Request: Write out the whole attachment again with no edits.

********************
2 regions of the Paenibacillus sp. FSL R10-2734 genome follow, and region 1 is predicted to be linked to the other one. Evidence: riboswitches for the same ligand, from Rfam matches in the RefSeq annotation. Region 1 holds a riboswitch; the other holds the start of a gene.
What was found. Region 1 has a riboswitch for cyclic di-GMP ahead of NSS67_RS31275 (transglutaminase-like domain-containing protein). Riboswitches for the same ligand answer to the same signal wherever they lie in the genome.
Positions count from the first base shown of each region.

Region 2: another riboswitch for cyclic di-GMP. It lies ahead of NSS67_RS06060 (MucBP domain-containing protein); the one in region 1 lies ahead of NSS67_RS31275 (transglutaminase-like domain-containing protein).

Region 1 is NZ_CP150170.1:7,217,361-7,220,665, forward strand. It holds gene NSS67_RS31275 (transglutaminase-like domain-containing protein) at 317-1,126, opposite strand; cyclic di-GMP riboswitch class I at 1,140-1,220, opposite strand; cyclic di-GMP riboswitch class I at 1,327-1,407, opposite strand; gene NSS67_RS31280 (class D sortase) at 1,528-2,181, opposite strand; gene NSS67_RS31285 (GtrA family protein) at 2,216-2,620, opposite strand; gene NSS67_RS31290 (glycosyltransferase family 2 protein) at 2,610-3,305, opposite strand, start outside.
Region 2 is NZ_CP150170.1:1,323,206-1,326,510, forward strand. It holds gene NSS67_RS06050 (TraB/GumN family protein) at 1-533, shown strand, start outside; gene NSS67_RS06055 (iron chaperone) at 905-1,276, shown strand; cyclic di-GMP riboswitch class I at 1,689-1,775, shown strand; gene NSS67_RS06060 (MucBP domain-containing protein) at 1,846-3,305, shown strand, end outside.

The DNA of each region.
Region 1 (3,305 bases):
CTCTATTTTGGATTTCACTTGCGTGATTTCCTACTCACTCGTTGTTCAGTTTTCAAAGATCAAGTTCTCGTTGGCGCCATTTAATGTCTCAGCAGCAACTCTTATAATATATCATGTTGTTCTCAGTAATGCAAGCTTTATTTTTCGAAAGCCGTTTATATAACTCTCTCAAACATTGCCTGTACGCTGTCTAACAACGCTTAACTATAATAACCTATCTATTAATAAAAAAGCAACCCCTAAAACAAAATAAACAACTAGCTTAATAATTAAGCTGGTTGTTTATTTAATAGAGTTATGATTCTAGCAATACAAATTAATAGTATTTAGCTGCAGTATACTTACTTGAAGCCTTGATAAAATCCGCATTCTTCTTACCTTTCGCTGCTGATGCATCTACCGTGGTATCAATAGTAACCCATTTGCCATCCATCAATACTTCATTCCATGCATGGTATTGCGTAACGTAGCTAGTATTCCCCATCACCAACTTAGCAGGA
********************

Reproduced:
2 regions of the Paenibacillus sp. FSL R10-2734 genome follow, and region 1 is predicted to be linked to the other one. Evidence: riboswitches for the same ligand, from Rfam matches in the RefSeq annotation. Region 1 holds a riboswitch; the other holds the start of a gene.
What was found. Region 1 has a riboswitch for cyclic di-GMP ahead of NSS67_RS31275 (transglutaminase-like domain-containing protein). Riboswitches for the same ligand answer to the same signal wherever they lie in the genome.
Positions count from the first base shown of each region.

Region 2: another riboswitch for cyclic di-GMP. It lies ahead of NSS67_RS06060 (MucBP domain-containing protein); the one in region 1 lies ahead of NSS67_RS31275 (transglutaminase-like domain-containing protein).

Region 1 is NZ_CP150170.1:7,217,361-7,220,665, forward strand. It holds gene NSS67_RS31275 (transglutaminase-like domain-containing protein) at 317-1,126, opposite strand; cyclic di-GMP riboswitch class I at 1,140-1,220, opposite strand; cyclic di-GMP riboswitch class I at 1,327-1,407, opposite strand; gene NSS67_RS31280 (class D sortase) at 1,528-2,181, opposite strand; gene NSS67_RS31285 (GtrA family protein) at 2,216-2,620, opposite strand; gene NSS67_RS31290 (glycosyltransferase family 2 protein) at 2,610-3,305, opposite strand, start outside.
Region 2 is NZ_CP150170.1:1,323,206-1,326,510, forward strand. It holds gene NSS67_RS06050 (TraB/GumN family protein) at 1-533, shown strand, start outside; gene NSS67_RS06055 (iron chaperone) at 905-1,276, shown strand; cyclic di-GMP riboswitch class I at 1,689-1,775, shown strand; gene NSS67_RS06060 (MucBP domain-containing protein) at 1,846-3,305, shown strand, end outside.

The DNA of each region.
Region 1 (3,305 bases):
CTCTATTTTGGATTTCACTTGCGTGATTTCCTACTCACTCGTTGTTCAGTTTTCAAAGATCAAGTTCTCGTTGGCGCCATTTAATGTCTCAGCAGCAACTCTTATAATATATCATGTTGTTCTCAGTAATGCAAGCTTTATTTTTCGAAAGCCGTTTATATAACTCTCTCAAACATTGCCTGTACGCTGTCTAACAACGCTTAACTATAATAACCTATCTATTAATAAAAAAGCAACCCCTAAAACAAAATAAACAACTAGCTTAATAATTAAGCTGGTTGTTTATTTAATAGAGTTATGATTCTAGCAATACAAATTAATAGTATTTAGCTGCAGTATACTTACTTGAAGCCTTGATAAAATCCGCATTCTTCTTACCTTTCGCTGCTGATGCATCTACCGTGGTATCAATAGTAACCCATTTGCCATCCATCAATACTTCATTCCATGCATGGTATTGCGTAACGTAGCTAGTATTCCCCATCACCAACTTAGCAGGA